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French Lesson to TUC
AS DELEGATES to the Trades Union Congress prepare to go to this year's conference, a leader of the French fishermen's blockade reportedly said: "If we don't take this action, people will walk over us - but we cannot allow this to happen. The English do not strike any more because they are cowards." What is the truth about British workers' willingness to strike?
Bill Mullins, Socialist Party Industrial Organiser
The British right-wing union leadership try to convince the bosses to do business with them through so-called partnership agreements. At the same time the union leaders are racing each other to use the new trade union recognition laws to get into unorganised workplaces.
There has been some increase in union membership but the overall growth in membership of TUC-affiliated unions is only creeping ahead to around 29% of the total workforce.
The real growth in union membership is not through new laws but when there is action. In one local government branch of public-sector union UNISON, over 500 workers were recruited in the run-up to the first national strike of Scottish council workers since 1988.
Union-organised workplaces have significantly better conditions than unorganised ones. 63% of organised work places get 25 or more days holidays per year compared to only 32% of unorganised ones.
Organised workplaces have half the occupational health problems of the unorganised. Unions also act to bring down pay differences between men and women and black and white workers.
Though actual disputes still remain at a low level compared to previous decades, there has been a doubling of strike ballots from May 1999 to May 2000.
Peugeot workers in Coventry show the increasing number of trade union members who are critical of the 'do nothing' union leaders and are prepared to do something about it. (see below)
This is an indication of how union leaders who have the same outlook and ideology as the Blairites, will increasingly come under pressure from the rank and file.
THE TUC agenda is usually a pale reflection of the temper and mood of the organised working class in Britain.
Most resolutions are drawn up by the union leaders. But they do occaisionally cover some of the key issues facing workers, such as a decent minimum wage.
The TUC are calling for the minimum wage to be uprated to £5 an hour. But they are so frightened of upsetting their relationship with New Labour that they say this should only happen next autumn 'around £4.50 to £5 per hour'. By then inflation will mean £4.50 per hour would not be much more than the present rate of £3.70.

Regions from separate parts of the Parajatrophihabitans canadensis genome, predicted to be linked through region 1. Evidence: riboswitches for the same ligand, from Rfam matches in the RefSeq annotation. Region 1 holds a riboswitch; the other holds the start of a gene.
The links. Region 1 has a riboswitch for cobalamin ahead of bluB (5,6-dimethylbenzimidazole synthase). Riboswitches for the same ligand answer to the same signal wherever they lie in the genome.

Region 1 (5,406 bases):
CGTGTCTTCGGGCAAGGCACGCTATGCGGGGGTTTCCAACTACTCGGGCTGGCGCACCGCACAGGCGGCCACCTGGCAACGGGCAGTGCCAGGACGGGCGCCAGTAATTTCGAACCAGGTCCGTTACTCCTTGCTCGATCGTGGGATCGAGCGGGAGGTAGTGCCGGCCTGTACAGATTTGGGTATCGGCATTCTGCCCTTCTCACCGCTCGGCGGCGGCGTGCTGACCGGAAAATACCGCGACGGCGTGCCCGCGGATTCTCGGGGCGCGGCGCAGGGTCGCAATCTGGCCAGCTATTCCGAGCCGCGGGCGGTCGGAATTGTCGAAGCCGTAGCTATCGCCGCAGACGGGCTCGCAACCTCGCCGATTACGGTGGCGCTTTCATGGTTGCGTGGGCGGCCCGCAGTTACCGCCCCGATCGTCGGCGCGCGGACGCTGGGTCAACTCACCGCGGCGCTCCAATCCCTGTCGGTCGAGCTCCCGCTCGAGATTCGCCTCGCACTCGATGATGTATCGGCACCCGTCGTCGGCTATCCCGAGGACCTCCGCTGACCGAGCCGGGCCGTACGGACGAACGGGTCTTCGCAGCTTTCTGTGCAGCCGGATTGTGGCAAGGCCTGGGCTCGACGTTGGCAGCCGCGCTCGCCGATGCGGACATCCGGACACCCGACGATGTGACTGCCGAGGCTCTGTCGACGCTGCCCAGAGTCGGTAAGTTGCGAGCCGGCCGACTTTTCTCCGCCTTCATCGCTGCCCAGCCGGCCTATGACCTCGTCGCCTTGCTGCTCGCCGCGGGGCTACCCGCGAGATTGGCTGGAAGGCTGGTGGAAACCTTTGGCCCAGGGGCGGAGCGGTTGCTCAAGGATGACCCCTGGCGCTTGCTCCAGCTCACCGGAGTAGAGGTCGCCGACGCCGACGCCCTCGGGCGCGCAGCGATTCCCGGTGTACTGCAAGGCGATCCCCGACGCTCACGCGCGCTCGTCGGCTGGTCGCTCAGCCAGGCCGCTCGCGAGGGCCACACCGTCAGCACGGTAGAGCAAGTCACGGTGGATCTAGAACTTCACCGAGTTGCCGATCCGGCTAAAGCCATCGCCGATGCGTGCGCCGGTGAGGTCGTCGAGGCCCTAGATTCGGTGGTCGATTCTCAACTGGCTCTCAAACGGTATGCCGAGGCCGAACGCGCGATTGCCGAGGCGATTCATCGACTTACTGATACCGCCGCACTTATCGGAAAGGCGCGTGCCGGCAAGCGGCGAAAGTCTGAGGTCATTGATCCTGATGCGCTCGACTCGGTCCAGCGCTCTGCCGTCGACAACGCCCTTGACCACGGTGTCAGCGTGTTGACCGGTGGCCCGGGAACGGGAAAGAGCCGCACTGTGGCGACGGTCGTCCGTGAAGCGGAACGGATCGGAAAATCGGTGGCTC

UNISON calls for the minimum wage to be uprated to £5 an hour and an end to the discrimination against young people. But even this is amended by the shop workers' union, USDAW who call for the level to be set at 'between £4.50 to £5 per hour', half male median earnings.
The minimum wage debate is due whilst Gordon Brown is waiting in the wings to speak. No doubt he will argue that a £5 minimum wage will 'damage industry' and admonish the TUC as irresponsible. He will make no mention of the obscene salaries, share options and tax write-offs that the bosses of British industry pay themselves.
Many of the resolutions welcome the new union recognition laws but no union calls directly for the repeal and defiance of the existing anti-union laws brought in by the Tories and enthusiastically adopted by Labour. Employers are busily consulting their lawyers and professional union busters to find loopholes in the recognition laws. These laws also give the perfect excuse to the right-wing union leadership not to do anything 'illegal'.
They have condemned the Left for using the official Certification Officer for challenging the witch-hunts in unions like UNISON and civil service union PCS. A resolution from the Musicians' Union calls for this part of the legislation to be removed but it does not mention what should be done with the rest of the anti-union laws. This is no accident.
The right-wing have ruthlessly used their control of the apparatus and financial resources of the unions to witch-hunt the left. UNISON's leadership have engaged expensive barristers to attack the left in the union.
The same thing has happened in the CPSA, now the PCS. Right-wing mavericks have used the Certification Officer but the majority of appeals have come from the Left, when they have faced discriminatory and arbitrary interpretations of the union rule books by national leaderships.
Whilst the TUC takes place in Glasgow, 80,000 Scottish local government workers are due to take their second wave of strike action over wages.
This is the real movement of the organised working class which will affect the future outlook and activities of the trade union movement as a whole.
In The Socialist 8 September 2000: